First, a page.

As this correspondence now acquires peculiar interest, we beg once more to lay it before the public.
[from] Commissioners Office, Tumut River, November 4 1844
Sir,- I do my self the honour to transmit for His Excellency the Governor s consideration, that from the late floods in this part it would be highly essential to the future welfare and advancement of the township of Gundagai to have a surveyor sent up to lay out part of the township on the south bank of the Murrumbidgee River on a moderate high ground, well adapted for building on; and some few allotments might be laid out north and by east of the present township, giving the parties who have now alotments on the recently flooded lands, allotments on the high land.
The water was from four to five feet deep in the huts at Gundagai, and parties suffered severe losses of property with a prospect of similar inundation, all chance of the advancement of Gundagai as an inland township, in its present site, I would say is at an end, as no person would now think of purchasing allotments for building in such a precarious situation.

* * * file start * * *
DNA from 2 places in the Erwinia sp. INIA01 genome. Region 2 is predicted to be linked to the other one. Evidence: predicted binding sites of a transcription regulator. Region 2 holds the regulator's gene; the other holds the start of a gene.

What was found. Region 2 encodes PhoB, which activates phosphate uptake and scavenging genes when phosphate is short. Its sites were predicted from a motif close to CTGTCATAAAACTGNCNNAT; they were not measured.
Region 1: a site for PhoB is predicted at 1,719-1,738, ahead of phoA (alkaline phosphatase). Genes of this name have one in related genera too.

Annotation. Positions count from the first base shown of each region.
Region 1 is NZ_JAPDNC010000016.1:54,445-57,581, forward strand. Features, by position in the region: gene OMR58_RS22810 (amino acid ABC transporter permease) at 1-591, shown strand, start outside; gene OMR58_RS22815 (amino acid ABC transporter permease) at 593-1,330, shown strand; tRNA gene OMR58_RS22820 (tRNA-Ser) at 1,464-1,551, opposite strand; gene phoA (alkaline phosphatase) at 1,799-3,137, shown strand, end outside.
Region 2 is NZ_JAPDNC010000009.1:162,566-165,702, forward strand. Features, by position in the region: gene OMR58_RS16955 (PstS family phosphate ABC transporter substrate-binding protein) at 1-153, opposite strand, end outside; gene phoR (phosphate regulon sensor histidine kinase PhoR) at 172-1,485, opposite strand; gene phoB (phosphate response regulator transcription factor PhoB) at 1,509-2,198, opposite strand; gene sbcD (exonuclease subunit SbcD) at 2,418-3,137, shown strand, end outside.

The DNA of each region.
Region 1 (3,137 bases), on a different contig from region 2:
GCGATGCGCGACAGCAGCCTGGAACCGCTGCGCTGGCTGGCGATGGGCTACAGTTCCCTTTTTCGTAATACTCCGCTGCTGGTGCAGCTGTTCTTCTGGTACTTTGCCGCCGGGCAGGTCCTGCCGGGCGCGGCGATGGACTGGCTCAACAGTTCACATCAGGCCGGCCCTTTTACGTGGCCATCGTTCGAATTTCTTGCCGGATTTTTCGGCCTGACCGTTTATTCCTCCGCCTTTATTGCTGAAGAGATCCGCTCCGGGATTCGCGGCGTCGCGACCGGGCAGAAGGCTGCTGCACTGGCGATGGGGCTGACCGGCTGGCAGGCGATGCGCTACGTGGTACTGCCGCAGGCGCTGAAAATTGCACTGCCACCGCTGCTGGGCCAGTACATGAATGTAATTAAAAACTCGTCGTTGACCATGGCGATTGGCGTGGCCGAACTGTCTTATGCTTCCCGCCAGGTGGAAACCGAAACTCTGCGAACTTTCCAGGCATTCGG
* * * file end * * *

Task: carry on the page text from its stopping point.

I have, &c., H. Bingham. [to]The Hon. the Colonial Secretary.
[reply from] Colonial Secretaty's Office, Sydney, 7th December, 1844.
Sir,- In acknowledging the reiceipt of your communication of the 4th ultimo, recommending the laying out of allotments on the high ground on the south bank of the Murrumbidgee River, in the vicinity of Gundagai, out of the reach of the floods to which the township has been subject, and suggesting the exchange of the flooded allotments for those on higher ground, I am directed by His Excellency the Governor to inform you, that the Surveyer-General has been instructed to cause some allotments to be laid out on the situation peseribed, but that a survey of the features will in the first instance be necessary.
His Excellency further directs me to inform you that he cannot, however, sanction the proposed exchange of flooded allotments, as he considers that what a man buys he buys for better or worse.
I have, &c., E. Deas Thomson [to] Henry Bingham, Esq , Commissioner of Crown Lands, Tumut River
To enable the reader to understand more clearly the merits of the case thus timely put by Mr. Bingham, and thus summarily disposed of by the Government of the day, we may mention some facts stated in a letter from one of our correspondents, written at Queanbeyan, a few days after this correspondence appeared in our columns.
It seems that the township of Gundagai was laid out during one of those periods of comparative drought to which this colony is so frequently liable, when the rains were light and great floods unknown.